The medical school and heart institute being built by the University of South Florida in downtown Tampa is ambitious and more than a little bold. It can be major step in the ongoing re-invention of the city’s urban core.

Speaking of bold, though, that’s the word that came to mind after reading the News Service of Florida story about how USF plans to ask state lawmakers for an additional $21 million next year to complete the project. That’s on top of the $91 million it already has received.

Construction has begun on the sprawling complex, which will cover 50 acres of prime real estate as part of Tampa Bay Lightning owner Jeff Vinik’s $3 billion Water Street Tampa project. Local businessman and philanthropist Frank Morsani also has contributed $18 million, and in return gets his name on the college of medicine.

Noble aim.

Bad timing.

House Speaker Richard Corcoran announced a couple of days ago that instead of requests for local projects, lawmakers should concentrate on ways to provide hurricane relief and planning in the next Legislative Session.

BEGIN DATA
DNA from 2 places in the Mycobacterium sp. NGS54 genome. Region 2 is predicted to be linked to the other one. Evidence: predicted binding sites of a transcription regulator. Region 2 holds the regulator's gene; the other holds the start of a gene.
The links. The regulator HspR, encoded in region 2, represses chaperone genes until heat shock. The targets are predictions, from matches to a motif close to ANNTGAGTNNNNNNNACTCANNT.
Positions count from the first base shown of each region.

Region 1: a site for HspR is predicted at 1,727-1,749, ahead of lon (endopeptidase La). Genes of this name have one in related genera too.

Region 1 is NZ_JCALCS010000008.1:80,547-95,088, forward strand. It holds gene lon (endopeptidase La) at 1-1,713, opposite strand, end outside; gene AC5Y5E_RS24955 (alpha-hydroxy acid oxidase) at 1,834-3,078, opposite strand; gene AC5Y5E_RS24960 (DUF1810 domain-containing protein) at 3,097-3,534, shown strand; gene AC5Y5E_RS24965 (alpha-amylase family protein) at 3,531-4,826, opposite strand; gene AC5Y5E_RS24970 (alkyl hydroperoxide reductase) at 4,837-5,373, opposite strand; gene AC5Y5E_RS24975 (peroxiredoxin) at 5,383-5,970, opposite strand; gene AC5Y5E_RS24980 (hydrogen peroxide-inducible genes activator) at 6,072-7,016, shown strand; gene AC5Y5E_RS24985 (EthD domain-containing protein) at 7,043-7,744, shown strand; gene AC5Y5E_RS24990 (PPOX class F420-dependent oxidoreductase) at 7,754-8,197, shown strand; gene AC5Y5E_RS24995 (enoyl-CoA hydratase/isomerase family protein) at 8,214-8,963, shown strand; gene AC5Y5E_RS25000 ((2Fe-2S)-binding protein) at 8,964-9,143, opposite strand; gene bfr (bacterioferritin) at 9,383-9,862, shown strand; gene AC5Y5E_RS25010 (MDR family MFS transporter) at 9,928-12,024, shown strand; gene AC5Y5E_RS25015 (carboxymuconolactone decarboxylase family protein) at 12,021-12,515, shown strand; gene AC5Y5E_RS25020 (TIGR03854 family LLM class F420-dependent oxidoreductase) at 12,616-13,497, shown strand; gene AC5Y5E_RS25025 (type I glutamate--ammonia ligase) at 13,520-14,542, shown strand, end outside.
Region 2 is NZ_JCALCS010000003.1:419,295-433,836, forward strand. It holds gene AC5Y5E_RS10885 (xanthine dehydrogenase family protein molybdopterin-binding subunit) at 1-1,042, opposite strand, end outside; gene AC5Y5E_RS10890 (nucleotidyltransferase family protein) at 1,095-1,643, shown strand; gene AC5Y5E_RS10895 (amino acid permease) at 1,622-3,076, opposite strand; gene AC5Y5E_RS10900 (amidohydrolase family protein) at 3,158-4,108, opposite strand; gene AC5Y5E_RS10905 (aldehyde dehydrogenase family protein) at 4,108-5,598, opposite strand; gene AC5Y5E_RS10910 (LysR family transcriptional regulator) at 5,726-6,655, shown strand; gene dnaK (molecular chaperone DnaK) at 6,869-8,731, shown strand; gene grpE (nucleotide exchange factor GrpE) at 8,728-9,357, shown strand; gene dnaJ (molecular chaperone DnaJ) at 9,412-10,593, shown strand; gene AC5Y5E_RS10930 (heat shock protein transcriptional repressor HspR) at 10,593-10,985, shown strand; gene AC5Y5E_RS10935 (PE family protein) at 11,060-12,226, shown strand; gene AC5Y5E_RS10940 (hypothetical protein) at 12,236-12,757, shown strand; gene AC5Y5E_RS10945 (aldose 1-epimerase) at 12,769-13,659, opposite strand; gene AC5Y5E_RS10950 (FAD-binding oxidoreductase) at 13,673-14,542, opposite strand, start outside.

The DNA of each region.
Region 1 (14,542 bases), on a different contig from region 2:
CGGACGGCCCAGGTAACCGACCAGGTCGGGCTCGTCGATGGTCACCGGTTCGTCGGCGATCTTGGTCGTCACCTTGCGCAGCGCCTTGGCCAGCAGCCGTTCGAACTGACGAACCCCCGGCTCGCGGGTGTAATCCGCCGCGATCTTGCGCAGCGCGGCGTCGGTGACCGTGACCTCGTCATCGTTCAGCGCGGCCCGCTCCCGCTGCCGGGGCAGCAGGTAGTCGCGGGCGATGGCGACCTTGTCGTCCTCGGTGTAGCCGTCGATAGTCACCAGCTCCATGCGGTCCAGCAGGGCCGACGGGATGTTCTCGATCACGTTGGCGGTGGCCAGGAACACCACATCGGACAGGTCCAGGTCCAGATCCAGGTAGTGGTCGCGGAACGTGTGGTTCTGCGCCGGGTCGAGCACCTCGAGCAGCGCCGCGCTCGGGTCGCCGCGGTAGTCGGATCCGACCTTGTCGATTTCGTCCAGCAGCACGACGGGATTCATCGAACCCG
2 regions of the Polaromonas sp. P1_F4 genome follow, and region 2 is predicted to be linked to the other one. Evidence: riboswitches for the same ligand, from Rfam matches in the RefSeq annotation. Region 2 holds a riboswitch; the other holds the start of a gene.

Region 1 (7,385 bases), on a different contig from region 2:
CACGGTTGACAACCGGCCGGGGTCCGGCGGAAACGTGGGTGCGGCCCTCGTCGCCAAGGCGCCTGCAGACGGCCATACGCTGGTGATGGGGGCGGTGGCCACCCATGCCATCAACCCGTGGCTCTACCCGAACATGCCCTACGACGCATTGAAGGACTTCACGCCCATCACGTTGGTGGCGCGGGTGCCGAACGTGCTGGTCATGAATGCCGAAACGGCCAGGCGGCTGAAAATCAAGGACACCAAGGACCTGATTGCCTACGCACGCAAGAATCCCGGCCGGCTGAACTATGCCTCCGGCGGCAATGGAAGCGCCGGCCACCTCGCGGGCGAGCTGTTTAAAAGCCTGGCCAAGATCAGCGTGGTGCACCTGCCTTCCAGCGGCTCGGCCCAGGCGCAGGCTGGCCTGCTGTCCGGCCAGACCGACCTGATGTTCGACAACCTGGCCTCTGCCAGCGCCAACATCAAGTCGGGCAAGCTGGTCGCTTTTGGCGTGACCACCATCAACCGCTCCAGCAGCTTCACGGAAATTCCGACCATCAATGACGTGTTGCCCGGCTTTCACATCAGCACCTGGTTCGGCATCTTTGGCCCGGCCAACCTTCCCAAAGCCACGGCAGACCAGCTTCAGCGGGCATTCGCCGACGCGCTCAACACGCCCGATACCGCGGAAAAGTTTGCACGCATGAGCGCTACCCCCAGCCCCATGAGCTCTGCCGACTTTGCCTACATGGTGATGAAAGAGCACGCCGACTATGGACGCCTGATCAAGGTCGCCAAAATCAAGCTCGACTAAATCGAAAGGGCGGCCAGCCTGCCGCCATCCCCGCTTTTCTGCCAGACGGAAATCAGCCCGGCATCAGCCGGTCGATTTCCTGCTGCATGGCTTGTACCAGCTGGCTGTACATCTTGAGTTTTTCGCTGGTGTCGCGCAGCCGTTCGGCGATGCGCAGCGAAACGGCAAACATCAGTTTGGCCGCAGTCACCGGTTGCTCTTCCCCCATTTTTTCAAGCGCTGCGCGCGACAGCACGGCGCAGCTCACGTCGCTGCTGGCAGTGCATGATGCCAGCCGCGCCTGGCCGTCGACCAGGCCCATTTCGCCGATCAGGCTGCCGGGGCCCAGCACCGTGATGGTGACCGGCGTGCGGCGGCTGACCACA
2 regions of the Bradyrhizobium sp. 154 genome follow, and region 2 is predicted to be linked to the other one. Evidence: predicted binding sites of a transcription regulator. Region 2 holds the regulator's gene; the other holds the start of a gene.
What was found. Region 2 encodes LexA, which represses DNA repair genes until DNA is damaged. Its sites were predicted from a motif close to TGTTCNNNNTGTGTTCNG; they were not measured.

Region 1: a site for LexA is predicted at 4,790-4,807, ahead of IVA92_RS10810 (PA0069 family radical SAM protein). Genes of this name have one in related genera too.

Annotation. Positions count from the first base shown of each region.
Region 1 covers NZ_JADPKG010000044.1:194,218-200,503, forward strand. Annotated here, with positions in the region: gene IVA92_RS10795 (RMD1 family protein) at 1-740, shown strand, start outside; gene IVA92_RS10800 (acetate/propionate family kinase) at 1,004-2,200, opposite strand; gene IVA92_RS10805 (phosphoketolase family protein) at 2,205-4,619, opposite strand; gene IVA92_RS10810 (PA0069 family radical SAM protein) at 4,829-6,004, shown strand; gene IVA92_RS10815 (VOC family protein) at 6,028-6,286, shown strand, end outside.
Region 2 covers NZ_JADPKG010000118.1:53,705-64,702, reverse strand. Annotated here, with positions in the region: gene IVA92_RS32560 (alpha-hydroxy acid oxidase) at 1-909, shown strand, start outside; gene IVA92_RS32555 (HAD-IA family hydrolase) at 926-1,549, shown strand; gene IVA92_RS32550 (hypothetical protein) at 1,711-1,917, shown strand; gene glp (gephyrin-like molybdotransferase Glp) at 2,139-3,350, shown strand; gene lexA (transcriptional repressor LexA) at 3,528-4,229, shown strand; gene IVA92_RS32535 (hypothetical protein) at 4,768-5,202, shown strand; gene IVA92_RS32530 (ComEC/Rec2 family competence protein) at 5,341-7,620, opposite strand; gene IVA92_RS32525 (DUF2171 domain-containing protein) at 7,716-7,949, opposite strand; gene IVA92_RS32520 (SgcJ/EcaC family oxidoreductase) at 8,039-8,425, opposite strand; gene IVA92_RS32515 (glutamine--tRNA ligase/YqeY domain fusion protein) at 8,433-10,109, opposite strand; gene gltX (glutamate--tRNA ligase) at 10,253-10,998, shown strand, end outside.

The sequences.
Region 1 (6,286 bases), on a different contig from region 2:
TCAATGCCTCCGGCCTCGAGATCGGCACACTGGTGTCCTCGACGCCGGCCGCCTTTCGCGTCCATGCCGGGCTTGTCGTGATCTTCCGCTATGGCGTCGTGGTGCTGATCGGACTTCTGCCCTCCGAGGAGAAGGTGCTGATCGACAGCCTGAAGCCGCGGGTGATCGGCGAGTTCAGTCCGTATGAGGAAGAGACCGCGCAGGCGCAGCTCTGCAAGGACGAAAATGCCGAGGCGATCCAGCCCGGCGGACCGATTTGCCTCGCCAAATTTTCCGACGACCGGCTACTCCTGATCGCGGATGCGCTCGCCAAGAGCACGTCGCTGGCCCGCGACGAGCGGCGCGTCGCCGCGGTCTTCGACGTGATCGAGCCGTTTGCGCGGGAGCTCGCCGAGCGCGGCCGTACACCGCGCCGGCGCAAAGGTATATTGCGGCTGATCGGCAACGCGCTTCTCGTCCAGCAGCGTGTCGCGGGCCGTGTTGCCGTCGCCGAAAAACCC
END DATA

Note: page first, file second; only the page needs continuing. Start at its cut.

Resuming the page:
He pointedly noted, “…I ask all of you, and our colleagues in the Senate, to join me in setting aside the business-as-usual of pork projects and instead invest all of those funds to either assist those in need after Hurricane Irma or prepare Florida against the threat to life and property that will surely come with future storms.”

I can almost hear USF President Judy Genshaft arguing that a project like this is hardly pork or business as usual. She would be correct.

The medical school proposal is a game-changer for Tampa in many ways. It would attract the kind of young, upwardly mobile and skilled professionals that all cities value so highly.

At a news conference Wednesday to update the project, Genshaft noted that USF received more than 6,000 applications this year to fill 170 spots.

Corcoran, however, warned that money is going to be tight next year even before the billions in damage from Hurricane Irma.

The worthiness of the medical school should not be questioned, but put it this way: There are a lot of worthy projects in the state, and they will all be competing with Florida’s urgent need to repair from Irma and prepare for the next monster hurricane.

Good luck.

Blake Dowling: Tech and the next threat

For the next threat, both our state and nation are constantly sleeping with one eye open.